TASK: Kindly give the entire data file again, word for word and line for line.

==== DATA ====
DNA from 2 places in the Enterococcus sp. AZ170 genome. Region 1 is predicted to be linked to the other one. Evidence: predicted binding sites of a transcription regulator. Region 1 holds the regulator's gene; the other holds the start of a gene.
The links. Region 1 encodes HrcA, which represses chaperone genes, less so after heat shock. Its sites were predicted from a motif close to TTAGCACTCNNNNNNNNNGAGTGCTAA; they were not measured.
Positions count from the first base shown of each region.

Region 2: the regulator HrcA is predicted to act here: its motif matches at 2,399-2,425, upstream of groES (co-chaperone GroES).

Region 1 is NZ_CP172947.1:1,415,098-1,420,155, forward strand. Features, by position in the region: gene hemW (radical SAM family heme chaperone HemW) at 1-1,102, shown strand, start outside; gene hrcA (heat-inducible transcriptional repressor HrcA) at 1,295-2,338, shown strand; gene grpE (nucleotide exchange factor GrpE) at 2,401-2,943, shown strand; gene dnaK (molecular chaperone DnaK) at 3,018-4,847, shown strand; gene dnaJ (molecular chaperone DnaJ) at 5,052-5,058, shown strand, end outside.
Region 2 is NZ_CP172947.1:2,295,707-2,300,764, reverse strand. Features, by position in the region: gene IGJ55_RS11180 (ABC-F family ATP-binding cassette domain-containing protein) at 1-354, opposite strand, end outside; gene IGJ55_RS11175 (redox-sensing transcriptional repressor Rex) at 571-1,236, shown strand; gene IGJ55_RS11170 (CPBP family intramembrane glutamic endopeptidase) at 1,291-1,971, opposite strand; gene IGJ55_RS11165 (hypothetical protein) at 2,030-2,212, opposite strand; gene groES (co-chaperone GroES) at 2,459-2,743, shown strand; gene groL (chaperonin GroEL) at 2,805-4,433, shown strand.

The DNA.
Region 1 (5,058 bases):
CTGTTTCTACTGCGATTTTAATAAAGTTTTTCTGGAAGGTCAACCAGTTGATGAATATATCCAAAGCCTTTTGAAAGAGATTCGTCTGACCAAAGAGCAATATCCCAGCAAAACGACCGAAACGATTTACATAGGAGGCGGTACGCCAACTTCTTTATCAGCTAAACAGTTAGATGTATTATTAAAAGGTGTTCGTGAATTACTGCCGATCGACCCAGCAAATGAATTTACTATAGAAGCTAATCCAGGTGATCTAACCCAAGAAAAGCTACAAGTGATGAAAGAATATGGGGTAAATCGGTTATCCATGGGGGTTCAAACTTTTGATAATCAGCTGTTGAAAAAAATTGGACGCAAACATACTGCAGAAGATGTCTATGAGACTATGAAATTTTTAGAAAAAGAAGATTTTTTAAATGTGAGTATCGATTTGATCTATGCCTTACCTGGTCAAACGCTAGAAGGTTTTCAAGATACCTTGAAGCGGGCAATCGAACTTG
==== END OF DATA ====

DNA from 2 places in the Enterococcus sp. AZ170 genome. Region 1 is predicted to be linked to the other one. Evidence: predicted binding sites of a transcription regulator. Region 1 holds the regulator's gene; the other holds the start of a gene.
The links. Region 1 encodes HrcA, which represses chaperone genes, less so after heat shock. Its sites were predicted from a motif close to TTAGCACTCNNNNNNNNNGAGTGCTAA; they were not measured.
Positions count from the first base shown of each region.

Region 2: the regulator HrcA is predicted to act here: its motif matches at 2,399-2,425, upstream of groES (co-chaperone GroES).

Region 1 is NZ_CP172947.1:1,415,098-1,420,155, forward strand. Features, by position in the region: gene hemW (radical SAM family heme chaperone HemW) at 1-1,102, shown strand, start outside; gene hrcA (heat-inducible transcriptional repressor HrcA) at 1,295-2,338, shown strand; gene grpE (nucleotide exchange factor GrpE) at 2,401-2,943, shown strand; gene dnaK (molecular chaperone DnaK) at 3,018-4,847, shown strand; gene dnaJ (molecular chaperone DnaJ) at 5,052-5,058, shown strand, end outside.
Region 2 is NZ_CP172947.1:2,295,707-2,300,764, reverse strand. Features, by position in the region: gene IGJ55_RS11180 (ABC-F family ATP-binding cassette domain-containing protein) at 1-354, opposite strand, end outside; gene IGJ55_RS11175 (redox-sensing transcriptional repressor Rex) at 571-1,236, shown strand; gene IGJ55_RS11170 (CPBP family intramembrane glutamic endopeptidase) at 1,291-1,971, opposite strand; gene IGJ55_RS11165 (hypothetical protein) at 2,030-2,212, opposite strand; gene groES (co-chaperone GroES) at 2,459-2,743, shown strand; gene groL (chaperonin GroEL) at 2,805-4,433, shown strand.

The DNA.
Region 1 (5,058 bases):
CTGTTTCTACTGCGATTTTAATAAAGTTTTTCTGGAAGGTCAACCAGTTGATGAATATATCCAAAGCCTTTTGAAAGAGATTCGTCTGACCAAAGAGCAATATCCCAGCAAAACGACCGAAACGATTTACATAGGAGGCGGTACGCCAACTTCTTTATCAGCTAAACAGTTAGATGTATTATTAAAAGGTGTTCGTGAATTACTGCCGATCGACCCAGCAAATGAATTTACTATAGAAGCTAATCCAGGTGATCTAACCCAAGAAAAGCTACAAGTGATGAAAGAATATGGGGTAAATCGGTTATCCATGGGGGTTCAAACTTTTGATAATCAGCTGTTGAAAAAAATTGGACGCAAACATACTGCAGAAGATGTCTATGAGACTATGAAATTTTTAGAAAAAGAAGATTTTTTAAATGTGAGTATCGATTTGATCTATGCCTTACCTGGTCAAACGCTAGAAGGTTTTCAAGATACCTTGAAGCGGGCAATCGAACTTG